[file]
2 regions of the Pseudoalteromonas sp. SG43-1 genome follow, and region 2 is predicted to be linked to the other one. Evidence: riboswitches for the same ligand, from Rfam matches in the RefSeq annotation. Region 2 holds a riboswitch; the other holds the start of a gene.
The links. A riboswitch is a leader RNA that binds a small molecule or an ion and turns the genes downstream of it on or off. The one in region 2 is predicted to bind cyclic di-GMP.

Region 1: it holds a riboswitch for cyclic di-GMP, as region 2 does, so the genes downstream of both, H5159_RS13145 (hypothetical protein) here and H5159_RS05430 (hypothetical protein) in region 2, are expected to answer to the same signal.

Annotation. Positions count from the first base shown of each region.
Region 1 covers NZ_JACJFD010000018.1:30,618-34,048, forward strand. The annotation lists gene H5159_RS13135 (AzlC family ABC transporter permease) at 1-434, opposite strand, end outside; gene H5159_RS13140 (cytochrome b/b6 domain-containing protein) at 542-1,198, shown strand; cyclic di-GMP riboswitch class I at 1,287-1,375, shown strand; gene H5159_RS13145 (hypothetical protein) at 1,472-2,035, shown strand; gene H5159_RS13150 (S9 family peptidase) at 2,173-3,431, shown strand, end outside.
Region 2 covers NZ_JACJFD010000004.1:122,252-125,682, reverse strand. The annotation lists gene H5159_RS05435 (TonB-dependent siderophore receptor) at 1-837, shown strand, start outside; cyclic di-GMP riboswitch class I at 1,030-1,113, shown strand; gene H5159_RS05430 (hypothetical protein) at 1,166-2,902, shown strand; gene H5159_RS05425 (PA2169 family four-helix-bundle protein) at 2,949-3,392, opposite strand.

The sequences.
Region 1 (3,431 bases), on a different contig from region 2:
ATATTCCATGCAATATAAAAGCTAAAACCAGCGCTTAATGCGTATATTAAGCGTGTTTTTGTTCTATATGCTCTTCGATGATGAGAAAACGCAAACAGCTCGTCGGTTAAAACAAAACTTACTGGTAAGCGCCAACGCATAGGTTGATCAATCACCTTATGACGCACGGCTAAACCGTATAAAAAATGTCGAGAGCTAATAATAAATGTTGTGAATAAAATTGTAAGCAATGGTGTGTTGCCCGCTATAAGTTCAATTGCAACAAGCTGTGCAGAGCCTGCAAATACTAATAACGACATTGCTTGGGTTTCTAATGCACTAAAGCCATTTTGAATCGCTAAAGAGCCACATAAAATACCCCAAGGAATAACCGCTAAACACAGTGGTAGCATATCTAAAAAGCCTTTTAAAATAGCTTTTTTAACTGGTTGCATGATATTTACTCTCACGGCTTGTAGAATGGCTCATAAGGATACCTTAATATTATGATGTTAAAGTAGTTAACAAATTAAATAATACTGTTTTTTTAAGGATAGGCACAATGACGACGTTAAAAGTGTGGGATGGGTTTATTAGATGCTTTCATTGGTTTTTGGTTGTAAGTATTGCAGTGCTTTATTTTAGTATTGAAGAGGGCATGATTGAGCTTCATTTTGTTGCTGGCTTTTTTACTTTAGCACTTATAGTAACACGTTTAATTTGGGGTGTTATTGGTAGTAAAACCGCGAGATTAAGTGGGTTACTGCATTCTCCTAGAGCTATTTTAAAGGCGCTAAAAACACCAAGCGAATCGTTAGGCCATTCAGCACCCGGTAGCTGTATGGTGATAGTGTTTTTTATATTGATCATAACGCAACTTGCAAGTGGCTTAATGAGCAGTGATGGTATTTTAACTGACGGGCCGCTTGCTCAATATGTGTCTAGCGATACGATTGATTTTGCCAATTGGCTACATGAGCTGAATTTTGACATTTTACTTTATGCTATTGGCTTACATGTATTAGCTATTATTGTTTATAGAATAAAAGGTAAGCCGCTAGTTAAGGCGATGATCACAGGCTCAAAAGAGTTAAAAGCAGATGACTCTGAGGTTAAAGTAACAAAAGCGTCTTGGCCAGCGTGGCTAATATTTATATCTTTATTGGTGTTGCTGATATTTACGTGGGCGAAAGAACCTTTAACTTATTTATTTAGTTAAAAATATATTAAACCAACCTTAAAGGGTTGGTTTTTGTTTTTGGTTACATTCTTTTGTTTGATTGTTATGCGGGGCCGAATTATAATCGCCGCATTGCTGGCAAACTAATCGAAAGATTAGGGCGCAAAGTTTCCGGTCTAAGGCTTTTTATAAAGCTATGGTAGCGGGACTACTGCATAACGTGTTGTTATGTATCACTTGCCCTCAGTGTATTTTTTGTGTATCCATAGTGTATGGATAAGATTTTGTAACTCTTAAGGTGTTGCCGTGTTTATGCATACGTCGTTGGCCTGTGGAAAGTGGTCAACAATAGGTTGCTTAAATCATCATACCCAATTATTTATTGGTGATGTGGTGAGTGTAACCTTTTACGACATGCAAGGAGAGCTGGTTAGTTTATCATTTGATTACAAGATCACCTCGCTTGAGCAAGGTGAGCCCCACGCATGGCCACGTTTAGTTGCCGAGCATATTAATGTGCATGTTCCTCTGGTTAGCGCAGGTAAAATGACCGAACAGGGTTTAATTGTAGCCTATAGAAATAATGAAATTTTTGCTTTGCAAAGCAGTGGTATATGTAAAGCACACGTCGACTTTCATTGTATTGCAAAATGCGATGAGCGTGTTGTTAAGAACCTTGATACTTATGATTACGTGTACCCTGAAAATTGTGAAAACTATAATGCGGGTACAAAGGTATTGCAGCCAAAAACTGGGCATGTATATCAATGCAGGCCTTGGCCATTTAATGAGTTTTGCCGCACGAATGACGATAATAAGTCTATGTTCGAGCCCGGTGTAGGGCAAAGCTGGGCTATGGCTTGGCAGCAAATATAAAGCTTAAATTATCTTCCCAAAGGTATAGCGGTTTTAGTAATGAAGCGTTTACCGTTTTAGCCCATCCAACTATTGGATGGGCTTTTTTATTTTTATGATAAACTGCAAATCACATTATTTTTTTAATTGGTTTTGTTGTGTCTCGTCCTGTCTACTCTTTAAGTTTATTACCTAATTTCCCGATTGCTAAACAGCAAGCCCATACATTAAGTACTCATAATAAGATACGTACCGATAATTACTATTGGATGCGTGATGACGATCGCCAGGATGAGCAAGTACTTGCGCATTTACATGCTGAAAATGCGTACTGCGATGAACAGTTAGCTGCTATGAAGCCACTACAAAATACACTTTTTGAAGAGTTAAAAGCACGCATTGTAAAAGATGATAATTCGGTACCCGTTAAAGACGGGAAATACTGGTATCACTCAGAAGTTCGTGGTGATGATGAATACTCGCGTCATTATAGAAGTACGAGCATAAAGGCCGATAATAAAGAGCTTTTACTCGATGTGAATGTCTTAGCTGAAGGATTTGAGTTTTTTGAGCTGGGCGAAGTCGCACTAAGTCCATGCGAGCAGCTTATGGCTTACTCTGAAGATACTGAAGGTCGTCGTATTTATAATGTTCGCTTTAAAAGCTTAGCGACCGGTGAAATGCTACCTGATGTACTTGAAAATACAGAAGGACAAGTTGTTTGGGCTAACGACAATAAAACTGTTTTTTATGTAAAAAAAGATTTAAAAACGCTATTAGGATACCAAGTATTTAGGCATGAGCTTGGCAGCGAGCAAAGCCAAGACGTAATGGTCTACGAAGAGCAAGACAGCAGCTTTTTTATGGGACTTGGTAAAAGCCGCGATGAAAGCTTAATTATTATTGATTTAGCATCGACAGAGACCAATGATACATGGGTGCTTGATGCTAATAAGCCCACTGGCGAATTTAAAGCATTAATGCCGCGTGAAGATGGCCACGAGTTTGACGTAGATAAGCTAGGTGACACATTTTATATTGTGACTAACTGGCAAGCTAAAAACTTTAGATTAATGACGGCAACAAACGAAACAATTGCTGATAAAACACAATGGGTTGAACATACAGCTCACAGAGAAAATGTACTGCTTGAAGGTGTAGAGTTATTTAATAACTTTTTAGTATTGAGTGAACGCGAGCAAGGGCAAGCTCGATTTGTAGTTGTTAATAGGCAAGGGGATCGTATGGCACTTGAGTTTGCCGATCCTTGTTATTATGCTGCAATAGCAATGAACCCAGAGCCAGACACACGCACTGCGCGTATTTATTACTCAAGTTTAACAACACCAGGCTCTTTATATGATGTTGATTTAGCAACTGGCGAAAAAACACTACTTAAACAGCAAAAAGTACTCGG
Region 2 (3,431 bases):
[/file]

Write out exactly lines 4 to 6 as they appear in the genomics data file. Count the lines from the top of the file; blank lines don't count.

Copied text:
Annotation. Positions count from the first base shown of each region.
Region 1 covers NZ_JACJFD010000018.1:30,618-34,048, forward strand. The annotation lists gene H5159_RS13135 (AzlC family ABC transporter permease) at 1-434, opposite strand, end outside; gene H5159_RS13140 (cytochrome b/b6 domain-containing protein) at 542-1,198, shown strand; cyclic di-GMP riboswitch class I at 1,287-1,375, shown strand; gene H5159_RS13145 (hypothetical protein) at 1,472-2,035, shown strand; gene H5159_RS13150 (S9 family peptidase) at 2,173-3,431, shown strand, end outside.
Region 2 covers NZ_JACJFD010000004.1:122,252-125,682, reverse strand. The annotation lists gene H5159_RS05435 (TonB-dependent siderophore receptor) at 1-837, shown strand, start outside; cyclic di-GMP riboswitch class I at 1,030-1,113, shown strand; gene H5159_RS05430 (hypothetical protein) at 1,166-2,902, shown strand; gene H5159_RS05425 (PA2169 family four-helix-bundle protein) at 2,949-3,392, opposite strand.